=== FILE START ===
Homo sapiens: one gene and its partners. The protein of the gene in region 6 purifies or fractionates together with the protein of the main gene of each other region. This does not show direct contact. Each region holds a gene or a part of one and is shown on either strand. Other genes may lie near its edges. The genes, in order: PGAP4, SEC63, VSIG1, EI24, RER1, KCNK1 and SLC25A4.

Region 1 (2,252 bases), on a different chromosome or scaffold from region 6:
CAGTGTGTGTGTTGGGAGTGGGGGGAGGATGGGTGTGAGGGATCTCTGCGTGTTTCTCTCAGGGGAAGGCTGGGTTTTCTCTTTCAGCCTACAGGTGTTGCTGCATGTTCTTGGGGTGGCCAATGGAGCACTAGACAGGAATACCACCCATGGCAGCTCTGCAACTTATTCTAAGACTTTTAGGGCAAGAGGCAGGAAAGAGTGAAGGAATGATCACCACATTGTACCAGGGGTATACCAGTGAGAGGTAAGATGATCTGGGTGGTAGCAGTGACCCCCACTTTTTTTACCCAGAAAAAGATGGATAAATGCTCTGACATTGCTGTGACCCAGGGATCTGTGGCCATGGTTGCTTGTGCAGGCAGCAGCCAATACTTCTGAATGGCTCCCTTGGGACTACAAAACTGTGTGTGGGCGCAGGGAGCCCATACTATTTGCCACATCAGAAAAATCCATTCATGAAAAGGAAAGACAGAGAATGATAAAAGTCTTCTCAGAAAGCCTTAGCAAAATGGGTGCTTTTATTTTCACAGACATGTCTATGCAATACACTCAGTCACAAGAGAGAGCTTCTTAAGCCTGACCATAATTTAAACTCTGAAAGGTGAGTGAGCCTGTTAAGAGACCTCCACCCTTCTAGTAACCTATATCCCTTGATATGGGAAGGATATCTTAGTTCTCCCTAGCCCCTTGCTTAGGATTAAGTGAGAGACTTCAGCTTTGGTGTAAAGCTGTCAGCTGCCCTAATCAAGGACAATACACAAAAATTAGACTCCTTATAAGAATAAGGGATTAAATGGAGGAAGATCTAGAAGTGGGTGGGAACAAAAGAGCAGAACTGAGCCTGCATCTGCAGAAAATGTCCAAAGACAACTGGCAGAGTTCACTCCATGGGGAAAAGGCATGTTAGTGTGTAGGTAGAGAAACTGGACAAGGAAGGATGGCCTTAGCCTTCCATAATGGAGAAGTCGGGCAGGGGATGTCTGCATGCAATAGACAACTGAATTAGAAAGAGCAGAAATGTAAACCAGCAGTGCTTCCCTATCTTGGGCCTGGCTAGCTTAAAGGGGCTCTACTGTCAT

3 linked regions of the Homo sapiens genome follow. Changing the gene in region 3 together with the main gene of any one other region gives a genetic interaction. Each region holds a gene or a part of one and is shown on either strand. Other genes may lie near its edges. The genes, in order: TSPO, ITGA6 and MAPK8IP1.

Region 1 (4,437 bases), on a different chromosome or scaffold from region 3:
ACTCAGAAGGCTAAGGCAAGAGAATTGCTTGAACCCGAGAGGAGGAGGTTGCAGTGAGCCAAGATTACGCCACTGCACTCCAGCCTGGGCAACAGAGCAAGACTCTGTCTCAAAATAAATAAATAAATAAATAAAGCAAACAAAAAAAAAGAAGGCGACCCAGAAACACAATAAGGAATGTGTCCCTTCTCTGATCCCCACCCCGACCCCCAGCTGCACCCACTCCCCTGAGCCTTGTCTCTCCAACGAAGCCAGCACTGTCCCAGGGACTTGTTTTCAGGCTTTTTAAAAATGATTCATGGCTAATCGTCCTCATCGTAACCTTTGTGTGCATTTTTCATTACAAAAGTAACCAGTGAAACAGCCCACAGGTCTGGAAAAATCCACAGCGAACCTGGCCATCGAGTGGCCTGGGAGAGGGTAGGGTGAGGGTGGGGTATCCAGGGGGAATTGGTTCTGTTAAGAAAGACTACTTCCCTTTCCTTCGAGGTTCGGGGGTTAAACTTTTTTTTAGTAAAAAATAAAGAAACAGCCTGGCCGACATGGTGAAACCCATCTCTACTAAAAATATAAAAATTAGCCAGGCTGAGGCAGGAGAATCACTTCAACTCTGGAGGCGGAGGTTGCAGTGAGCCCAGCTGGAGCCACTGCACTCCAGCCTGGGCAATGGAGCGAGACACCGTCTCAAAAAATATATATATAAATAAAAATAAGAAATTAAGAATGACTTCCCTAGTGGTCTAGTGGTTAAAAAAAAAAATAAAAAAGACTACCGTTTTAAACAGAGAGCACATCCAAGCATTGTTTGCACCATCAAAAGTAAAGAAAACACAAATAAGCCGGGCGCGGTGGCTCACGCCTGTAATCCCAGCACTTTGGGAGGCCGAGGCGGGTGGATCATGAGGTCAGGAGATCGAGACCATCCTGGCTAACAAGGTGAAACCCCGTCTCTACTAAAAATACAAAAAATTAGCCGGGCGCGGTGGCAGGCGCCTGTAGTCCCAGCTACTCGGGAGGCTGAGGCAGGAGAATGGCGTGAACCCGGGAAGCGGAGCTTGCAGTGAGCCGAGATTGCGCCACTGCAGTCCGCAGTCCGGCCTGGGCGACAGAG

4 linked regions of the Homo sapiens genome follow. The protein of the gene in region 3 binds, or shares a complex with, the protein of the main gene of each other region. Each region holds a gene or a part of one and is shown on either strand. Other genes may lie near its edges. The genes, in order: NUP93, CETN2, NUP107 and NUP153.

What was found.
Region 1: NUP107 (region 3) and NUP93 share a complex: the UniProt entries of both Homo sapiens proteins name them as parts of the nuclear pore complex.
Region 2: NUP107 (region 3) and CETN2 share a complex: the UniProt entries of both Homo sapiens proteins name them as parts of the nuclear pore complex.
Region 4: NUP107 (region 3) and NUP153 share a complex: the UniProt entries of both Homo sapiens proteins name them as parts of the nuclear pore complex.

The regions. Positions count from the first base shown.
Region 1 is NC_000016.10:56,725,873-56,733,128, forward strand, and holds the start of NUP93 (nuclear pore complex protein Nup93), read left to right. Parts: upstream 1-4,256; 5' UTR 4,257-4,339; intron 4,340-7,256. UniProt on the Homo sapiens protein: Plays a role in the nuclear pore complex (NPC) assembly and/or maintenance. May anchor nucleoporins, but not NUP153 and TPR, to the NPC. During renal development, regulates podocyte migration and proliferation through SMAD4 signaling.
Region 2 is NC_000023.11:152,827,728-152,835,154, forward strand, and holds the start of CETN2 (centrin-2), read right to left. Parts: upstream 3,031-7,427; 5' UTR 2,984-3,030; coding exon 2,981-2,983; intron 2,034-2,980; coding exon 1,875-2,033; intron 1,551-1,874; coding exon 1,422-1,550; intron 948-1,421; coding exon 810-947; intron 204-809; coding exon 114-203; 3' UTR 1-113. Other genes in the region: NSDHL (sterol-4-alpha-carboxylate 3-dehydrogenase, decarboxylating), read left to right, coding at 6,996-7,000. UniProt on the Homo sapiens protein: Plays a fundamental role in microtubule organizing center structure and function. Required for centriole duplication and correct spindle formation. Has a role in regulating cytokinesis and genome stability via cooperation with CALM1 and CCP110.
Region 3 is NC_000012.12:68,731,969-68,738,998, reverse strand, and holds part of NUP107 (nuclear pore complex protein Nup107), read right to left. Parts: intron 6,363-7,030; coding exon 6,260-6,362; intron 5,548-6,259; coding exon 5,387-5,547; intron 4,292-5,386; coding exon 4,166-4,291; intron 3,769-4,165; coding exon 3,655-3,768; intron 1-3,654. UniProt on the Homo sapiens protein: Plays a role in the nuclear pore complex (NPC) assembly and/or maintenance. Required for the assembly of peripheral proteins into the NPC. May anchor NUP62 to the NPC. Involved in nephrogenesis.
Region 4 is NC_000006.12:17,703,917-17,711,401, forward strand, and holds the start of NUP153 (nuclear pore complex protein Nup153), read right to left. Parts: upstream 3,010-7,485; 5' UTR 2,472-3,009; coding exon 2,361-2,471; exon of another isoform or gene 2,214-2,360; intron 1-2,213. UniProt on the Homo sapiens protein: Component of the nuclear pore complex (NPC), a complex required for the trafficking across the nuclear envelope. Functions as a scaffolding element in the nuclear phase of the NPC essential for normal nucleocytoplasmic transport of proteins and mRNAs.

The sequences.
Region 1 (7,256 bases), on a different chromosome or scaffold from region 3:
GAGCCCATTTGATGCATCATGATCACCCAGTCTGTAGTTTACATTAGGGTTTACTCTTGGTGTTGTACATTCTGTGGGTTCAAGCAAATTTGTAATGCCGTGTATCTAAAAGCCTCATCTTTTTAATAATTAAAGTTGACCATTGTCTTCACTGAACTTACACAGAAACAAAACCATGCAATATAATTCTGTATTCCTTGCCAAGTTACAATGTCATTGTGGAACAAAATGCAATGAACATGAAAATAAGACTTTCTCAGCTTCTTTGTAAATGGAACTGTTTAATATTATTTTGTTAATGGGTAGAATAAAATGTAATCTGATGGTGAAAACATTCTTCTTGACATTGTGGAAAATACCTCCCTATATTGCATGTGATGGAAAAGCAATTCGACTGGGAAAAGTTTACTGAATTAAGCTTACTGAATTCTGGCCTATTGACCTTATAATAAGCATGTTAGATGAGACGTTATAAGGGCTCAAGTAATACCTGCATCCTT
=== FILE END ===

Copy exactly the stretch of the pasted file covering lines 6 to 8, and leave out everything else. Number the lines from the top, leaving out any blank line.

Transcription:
ACTCAGAAGGCTAAGGCAAGAGAATTGCTTGAACCCGAGAGGAGGAGGTTGCAGTGAGCCAAGATTACGCCACTGCACTCCAGCCTGGGCAACAGAGCAAGACTCTGTCTCAAAATAAATAAATAAATAAATAAAGCAAACAAAAAAAAAGAAGGCGACCCAGAAACACAATAAGGAATGTGTCCCTTCTCTGATCCCCACCCCGACCCCCAGCTGCACCCACTCCCCTGAGCCTTGTCTCTCCAACGAAGCCAGCACTGTCCCAGGGACTTGTTTTCAGGCTTTTTAAAAATGATTCATGGCTAATCGTCCTCATCGTAACCTTTGTGTGCATTTTTCATTACAAAAGTAACCAGTGAAACAGCCCACAGGTCTGGAAAAATCCACAGCGAACCTGGCCATCGAGTGGCCTGGGAGAGGGTAGGGTGAGGGTGGGGTATCCAGGGGGAATTGGTTCTGTTAAGAAAGACTACTTCCCTTTCCTTCGAGGTTCGGGGGTTAAACTTTTTTTTAGTAAAAAATAAAGAAACAGCCTGGCCGACATGGTGAAACCCATCTCTACTAAAAATATAAAAATTAGCCAGGCTGAGGCAGGAGAATCACTTCAACTCTGGAGGCGGAGGTTGCAGTGAGCCCAGCTGGAGCCACTGCACTCCAGCCTGGGCAATGGAGCGAGACACCGTCTCAAAAAATATATATATAAATAAAAATAAGAAATTAAGAATGACTTCCCTAGTGGTCTAGTGGTTAAAAAAAAAAATAAAAAAGACTACCGTTTTAAACAGAGAGCACATCCAAGCATTGTTTGCACCATCAAAAGTAAAGAAAACACAAATAAGCCGGGCGCGGTGGCTCACGCCTGTAATCCCAGCACTTTGGGAGGCCGAGGCGGGTGGATCATGAGGTCAGGAGATCGAGACCATCCTGGCTAACAAGGTGAAACCCCGTCTCTACTAAAAATACAAAAAATTAGCCGGGCGCGGTGGCAGGCGCCTGTAGTCCCAGCTACTCGGGAGGCTGAGGCAGGAGAATGGCGTGAACCCGGGAAGCGGAGCTTGCAGTGAGCCGAGATTGCGCCACTGCAGTCCGCAGTCCGGCCTGGGCGACAGAG

4 linked regions of the Homo sapiens genome follow. The protein of the gene in region 3 binds, or shares a complex with, the protein of the main gene of each other region. Each region holds a gene or a part of one and is shown on either strand. Other genes may lie near its edges. The genes, in order: NUP93, CETN2, NUP107 and NUP153.

What was found.